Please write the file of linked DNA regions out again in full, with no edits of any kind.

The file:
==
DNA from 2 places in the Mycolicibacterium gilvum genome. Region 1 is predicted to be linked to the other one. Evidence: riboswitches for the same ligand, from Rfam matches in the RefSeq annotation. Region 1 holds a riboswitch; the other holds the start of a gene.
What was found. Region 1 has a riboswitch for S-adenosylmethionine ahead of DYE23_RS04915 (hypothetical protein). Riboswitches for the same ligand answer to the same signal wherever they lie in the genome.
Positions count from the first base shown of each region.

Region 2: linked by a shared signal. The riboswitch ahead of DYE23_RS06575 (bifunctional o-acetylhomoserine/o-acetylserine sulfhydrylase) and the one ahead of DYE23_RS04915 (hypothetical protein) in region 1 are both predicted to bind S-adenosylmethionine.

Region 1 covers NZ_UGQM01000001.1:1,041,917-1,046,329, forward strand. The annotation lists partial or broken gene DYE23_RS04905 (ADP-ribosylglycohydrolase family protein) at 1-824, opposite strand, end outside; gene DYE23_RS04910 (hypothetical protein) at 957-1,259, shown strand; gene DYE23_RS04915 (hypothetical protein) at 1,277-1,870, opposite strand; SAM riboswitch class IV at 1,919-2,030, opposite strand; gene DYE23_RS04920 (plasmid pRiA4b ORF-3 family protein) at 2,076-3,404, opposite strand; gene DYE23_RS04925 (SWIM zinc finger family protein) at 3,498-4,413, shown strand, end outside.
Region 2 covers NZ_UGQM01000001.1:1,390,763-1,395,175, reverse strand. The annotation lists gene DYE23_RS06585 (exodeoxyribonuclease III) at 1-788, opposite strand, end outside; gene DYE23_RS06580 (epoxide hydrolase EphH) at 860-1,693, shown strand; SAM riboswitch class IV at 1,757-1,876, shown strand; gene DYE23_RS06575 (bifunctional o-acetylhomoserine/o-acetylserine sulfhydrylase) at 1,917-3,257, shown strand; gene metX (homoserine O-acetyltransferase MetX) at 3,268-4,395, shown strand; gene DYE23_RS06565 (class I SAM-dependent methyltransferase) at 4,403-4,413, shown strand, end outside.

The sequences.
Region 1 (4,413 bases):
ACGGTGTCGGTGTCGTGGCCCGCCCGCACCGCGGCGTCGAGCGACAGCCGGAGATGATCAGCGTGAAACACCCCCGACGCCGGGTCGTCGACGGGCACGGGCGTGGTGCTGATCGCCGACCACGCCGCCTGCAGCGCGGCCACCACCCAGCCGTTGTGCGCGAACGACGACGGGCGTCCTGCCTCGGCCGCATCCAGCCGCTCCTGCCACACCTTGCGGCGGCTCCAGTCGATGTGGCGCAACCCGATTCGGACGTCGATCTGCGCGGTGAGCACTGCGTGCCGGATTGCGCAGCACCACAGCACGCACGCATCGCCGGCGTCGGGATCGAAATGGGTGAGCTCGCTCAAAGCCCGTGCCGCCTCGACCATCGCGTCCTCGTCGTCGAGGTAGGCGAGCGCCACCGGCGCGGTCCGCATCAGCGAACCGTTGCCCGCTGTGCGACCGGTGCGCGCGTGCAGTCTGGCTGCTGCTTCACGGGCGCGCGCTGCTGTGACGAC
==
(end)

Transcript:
DNA from 2 places in the Mycolicibacterium gilvum genome. Region 1 is predicted to be linked to the other one. Evidence: riboswitches for the same ligand, from Rfam matches in the RefSeq annotation. Region 1 holds a riboswitch; the other holds the start of a gene.
What was found. Region 1 has a riboswitch for S-adenosylmethionine ahead of DYE23_RS04915 (hypothetical protein). Riboswitches for the same ligand answer to the same signal wherever they lie in the genome.
Positions count from the first base shown of each region.

Region 2: linked by a shared signal. The riboswitch ahead of DYE23_RS06575 (bifunctional o-acetylhomoserine/o-acetylserine sulfhydrylase) and the one ahead of DYE23_RS04915 (hypothetical protein) in region 1 are both predicted to bind S-adenosylmethionine.

Region 1 covers NZ_UGQM01000001.1:1,041,917-1,046,329, forward strand. The annotation lists partial or broken gene DYE23_RS04905 (ADP-ribosylglycohydrolase family protein) at 1-824, opposite strand, end outside; gene DYE23_RS04910 (hypothetical protein) at 957-1,259, shown strand; gene DYE23_RS04915 (hypothetical protein) at 1,277-1,870, opposite strand; SAM riboswitch class IV at 1,919-2,030, opposite strand; gene DYE23_RS04920 (plasmid pRiA4b ORF-3 family protein) at 2,076-3,404, opposite strand; gene DYE23_RS04925 (SWIM zinc finger family protein) at 3,498-4,413, shown strand, end outside.
Region 2 covers NZ_UGQM01000001.1:1,390,763-1,395,175, reverse strand. The annotation lists gene DYE23_RS06585 (exodeoxyribonuclease III) at 1-788, opposite strand, end outside; gene DYE23_RS06580 (epoxide hydrolase EphH) at 860-1,693, shown strand; SAM riboswitch class IV at 1,757-1,876, shown strand; gene DYE23_RS06575 (bifunctional o-acetylhomoserine/o-acetylserine sulfhydrylase) at 1,917-3,257, shown strand; gene metX (homoserine O-acetyltransferase MetX) at 3,268-4,395, shown strand; gene DYE23_RS06565 (class I SAM-dependent methyltransferase) at 4,403-4,413, shown strand, end outside.

The sequences.
Region 1 (4,413 bases):
ACGGTGTCGGTGTCGTGGCCCGCCCGCACCGCGGCGTCGAGCGACAGCCGGAGATGATCAGCGTGAAACACCCCCGACGCCGGGTCGTCGACGGGCACGGGCGTGGTGCTGATCGCCGACCACGCCGCCTGCAGCGCGGCCACCACCCAGCCGTTGTGCGCGAACGACGACGGGCGTCCTGCCTCGGCCGCATCCAGCCGCTCCTGCCACACCTTGCGGCGGCTCCAGTCGATGTGGCGCAACCCGATTCGGACGTCGATCTGCGCGGTGAGCACTGCGTGCCGGATTGCGCAGCACCACAGCACGCACGCATCGCCGGCGTCGGGATCGAAATGGGTGAGCTCGCTCAAAGCCCGTGCCGCCTCGACCATCGCGTCCTCGTCGTCGAGGTAGGCGAGCGCCACCGGCGCGGTCCGCATCAGCGAACCGTTGCCCGCTGTGCGACCGGTGCGCGCGTGCAGTCTGGCTGCTGCTTCACGGGCGCGCGCTGCTGTGACGAC